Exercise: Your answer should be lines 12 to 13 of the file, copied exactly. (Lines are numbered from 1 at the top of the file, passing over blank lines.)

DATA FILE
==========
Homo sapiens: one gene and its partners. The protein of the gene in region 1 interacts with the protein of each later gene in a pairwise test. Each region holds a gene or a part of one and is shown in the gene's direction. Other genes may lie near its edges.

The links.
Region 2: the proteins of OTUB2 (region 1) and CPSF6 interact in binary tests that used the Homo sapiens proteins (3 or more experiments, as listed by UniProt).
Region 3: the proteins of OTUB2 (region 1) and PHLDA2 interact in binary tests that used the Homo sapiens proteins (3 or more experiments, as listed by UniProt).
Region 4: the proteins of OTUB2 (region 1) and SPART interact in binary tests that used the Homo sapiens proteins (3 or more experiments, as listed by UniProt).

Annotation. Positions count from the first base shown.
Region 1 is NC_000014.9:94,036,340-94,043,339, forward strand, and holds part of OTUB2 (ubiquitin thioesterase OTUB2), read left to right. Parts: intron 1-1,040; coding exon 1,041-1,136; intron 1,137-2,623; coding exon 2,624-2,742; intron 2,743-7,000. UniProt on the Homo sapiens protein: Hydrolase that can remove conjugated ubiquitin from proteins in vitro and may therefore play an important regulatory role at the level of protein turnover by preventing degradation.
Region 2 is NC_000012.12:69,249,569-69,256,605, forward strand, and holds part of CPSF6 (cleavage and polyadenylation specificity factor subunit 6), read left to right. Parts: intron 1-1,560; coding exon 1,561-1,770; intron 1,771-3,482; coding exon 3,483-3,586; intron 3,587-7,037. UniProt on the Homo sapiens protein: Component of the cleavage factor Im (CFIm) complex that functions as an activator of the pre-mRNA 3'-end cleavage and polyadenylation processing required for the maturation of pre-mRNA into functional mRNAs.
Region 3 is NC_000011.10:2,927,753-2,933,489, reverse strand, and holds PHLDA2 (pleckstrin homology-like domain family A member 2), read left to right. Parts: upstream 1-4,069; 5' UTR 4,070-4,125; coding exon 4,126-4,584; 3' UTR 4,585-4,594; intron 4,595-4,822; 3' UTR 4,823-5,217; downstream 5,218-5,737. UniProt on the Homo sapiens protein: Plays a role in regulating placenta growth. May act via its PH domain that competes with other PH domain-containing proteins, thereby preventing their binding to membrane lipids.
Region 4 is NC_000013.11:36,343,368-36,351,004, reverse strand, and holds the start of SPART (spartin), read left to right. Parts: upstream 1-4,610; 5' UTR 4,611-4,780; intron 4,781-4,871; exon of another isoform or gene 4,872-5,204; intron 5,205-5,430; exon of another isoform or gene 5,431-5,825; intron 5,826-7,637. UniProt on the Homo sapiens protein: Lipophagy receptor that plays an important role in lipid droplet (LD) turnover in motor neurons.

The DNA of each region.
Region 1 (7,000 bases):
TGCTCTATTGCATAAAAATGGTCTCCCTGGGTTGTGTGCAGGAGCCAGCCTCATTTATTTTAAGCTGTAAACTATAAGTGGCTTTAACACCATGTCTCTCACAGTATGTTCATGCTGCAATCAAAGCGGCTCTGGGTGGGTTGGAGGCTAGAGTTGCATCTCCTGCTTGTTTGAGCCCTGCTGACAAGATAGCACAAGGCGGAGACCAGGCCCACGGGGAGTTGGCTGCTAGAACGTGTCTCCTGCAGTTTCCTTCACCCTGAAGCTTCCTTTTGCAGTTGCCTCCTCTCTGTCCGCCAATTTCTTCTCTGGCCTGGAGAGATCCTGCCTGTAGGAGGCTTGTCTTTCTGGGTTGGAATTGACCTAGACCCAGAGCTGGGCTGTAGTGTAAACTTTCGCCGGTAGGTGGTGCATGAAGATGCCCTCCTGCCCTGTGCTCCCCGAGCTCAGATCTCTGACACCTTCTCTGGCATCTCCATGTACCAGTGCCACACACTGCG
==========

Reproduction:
Region 1 (7,000 bases):
TGCTCTATTGCATAAAAATGGTCTCCCTGGGTTGTGTGCAGGAGCCAGCCTCATTTATTTTAAGCTGTAAACTATAAGTGGCTTTAACACCATGTCTCTCACAGTATGTTCATGCTGCAATCAAAGCGGCTCTGGGTGGGTTGGAGGCTAGAGTTGCATCTCCTGCTTGTTTGAGCCCTGCTGACAAGATAGCACAAGGCGGAGACCAGGCCCACGGGGAGTTGGCTGCTAGAACGTGTCTCCTGCAGTTTCCTTCACCCTGAAGCTTCCTTTTGCAGTTGCCTCCTCTCTGTCCGCCAATTTCTTCTCTGGCCTGGAGAGATCCTGCCTGTAGGAGGCTTGTCTTTCTGGGTTGGAATTGACCTAGACCCAGAGCTGGGCTGTAGTGTAAACTTTCGCCGGTAGGTGGTGCATGAAGATGCCCTCCTGCCCTGTGCTCCCCGAGCTCAGATCTCTGACACCTTCTCTGGCATCTCCATGTACCAGTGCCACACACTGCG